Photovoice in Uganda

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PI
Carrie Ann Stephens, professor
Agricultural Leadership
University of Tennessee, Knoxville, TN
cfritz@utk.edu

Co-PIs: Uganda
Archileo Kaaya, professor and department head
Department of Food Technology and Nutrition, Makerere University, Kampala, Uganda
kaaya.archileo48@gmail.com

May Sengendo, coordinator
Gender and Development and Gender, Science and Technology, School of Women and Gender Studies, Makerere University, Kampala, Uganda
sengendo4@gmail.com

Stephen Lwasa, lecturer
Department of Agribusiness and Natural Resource Economics, Makerere University, Kampala, Uganda
stephenlwasa@gmail.com

David Okello, plant breeder-geneticist and Senior Research Officer
National Agricultural Research Organization (NARO), NaSARRI, Uganda.
kod143@gmail.com

Co-PIs: USA
Tom Gill, Smith Chair in International Sustainable Agriculture
University of Tennessee, Knoxville, TN
tomgill@utk.edu

Jennifer Richards, assistant professor, Youth Development and Agricultural Education,
University of Tennessee, Knoxville, TN
jennifer.richards@utk.edu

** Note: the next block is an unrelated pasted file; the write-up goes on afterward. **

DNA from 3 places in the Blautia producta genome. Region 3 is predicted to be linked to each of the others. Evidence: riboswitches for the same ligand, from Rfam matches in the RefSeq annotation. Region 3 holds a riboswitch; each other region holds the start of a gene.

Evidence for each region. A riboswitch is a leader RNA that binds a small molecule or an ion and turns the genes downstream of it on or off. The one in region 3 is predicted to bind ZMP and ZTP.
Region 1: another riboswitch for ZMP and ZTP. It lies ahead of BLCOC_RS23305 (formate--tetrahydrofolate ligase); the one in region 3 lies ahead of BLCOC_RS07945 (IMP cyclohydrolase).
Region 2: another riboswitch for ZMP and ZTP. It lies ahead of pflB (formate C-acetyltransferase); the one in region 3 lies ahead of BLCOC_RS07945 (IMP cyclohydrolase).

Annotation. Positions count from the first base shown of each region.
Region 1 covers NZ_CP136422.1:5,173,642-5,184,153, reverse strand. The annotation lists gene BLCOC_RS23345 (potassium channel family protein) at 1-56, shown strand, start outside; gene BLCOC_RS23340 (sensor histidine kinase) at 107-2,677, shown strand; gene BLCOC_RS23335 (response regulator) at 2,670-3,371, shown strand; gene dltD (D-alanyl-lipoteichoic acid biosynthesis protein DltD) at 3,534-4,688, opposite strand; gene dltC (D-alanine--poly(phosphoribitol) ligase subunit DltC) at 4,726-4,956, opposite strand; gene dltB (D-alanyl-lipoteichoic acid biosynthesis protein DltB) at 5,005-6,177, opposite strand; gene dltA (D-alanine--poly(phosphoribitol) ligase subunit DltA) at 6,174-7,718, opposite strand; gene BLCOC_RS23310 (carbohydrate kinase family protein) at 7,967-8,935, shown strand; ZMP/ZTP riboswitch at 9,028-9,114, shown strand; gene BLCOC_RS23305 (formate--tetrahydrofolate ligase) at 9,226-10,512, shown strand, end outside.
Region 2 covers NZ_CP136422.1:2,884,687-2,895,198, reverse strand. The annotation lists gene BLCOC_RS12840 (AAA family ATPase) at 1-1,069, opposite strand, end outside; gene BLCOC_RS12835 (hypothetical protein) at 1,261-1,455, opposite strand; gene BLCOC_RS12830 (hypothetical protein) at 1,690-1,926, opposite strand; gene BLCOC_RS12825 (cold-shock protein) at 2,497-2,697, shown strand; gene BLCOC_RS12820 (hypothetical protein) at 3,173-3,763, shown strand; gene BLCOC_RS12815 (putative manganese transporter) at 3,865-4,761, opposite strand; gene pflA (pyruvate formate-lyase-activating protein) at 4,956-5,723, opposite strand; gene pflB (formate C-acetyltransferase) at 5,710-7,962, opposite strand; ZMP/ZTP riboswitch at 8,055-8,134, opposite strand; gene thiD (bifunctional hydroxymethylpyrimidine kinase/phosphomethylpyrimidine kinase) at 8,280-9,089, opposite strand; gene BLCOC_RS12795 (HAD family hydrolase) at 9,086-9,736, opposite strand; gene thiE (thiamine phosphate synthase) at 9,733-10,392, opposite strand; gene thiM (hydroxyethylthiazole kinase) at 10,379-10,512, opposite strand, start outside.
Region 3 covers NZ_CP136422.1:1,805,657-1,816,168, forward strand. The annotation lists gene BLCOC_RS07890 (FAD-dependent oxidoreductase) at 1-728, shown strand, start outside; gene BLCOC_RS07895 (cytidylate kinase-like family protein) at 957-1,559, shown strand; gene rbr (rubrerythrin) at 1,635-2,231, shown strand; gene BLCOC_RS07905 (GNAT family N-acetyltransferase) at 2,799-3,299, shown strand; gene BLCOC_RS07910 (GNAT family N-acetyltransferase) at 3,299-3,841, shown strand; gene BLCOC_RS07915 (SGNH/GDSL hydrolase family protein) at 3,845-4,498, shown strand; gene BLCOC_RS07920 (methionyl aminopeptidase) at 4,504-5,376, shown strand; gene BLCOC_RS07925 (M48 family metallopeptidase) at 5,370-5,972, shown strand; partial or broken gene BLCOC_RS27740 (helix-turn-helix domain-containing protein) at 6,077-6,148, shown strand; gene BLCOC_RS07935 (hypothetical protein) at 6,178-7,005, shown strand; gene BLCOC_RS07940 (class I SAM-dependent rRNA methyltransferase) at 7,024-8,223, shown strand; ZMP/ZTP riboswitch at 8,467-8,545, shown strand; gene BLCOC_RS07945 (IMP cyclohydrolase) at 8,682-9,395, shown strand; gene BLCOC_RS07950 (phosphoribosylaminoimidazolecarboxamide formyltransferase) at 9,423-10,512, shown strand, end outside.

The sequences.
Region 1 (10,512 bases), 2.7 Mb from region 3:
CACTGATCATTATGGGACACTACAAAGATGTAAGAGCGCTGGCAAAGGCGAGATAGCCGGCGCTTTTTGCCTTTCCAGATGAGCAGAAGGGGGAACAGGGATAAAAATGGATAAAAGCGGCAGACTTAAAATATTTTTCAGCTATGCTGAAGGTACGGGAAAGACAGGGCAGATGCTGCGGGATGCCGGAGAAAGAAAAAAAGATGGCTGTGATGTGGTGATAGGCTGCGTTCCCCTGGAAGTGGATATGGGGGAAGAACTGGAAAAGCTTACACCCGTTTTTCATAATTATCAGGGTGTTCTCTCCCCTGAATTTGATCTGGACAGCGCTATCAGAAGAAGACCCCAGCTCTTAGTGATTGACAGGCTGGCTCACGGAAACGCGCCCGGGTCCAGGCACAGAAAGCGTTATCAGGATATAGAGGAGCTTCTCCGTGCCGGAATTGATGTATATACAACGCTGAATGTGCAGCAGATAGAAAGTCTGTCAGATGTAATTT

Photovoice for youth empowerment in peanut value chains in Uganda

Area of Inquiry: Gender & Youth

Country focus: Uganda

Project length: 3 years

Total budget: $299,973

This project uses a novel methodology – photovoice – to address empowerment of Ugandan youth in peanut value chains.

Using a youth empowerment framework and photovoice as an operational model, the project gathers data and assesses rural youth empowerment in peanut value chains, comparing the experiences of communities in two rural districts (Nwoya District in Northern Uganda and Tororo District in Eastern Uganda).

The project compares 30 youth who receive training in participatory mapping versus 30 youth who receive training in both participatory mapping and photovoice. The youth selected for photovoice training collect photos using smartphones over the course of one year (over two peanut production seasons), select photos, explain their photo-stories, and then participate in focus group discussions to further articulate their actual and ideal engagement in peanut value chains.

The findings will be disseminated through community-sharing festivals, oral presentations, written reports, workshops, and a digital platform to host a repository of visuals of youth empowerment in peanut value chains.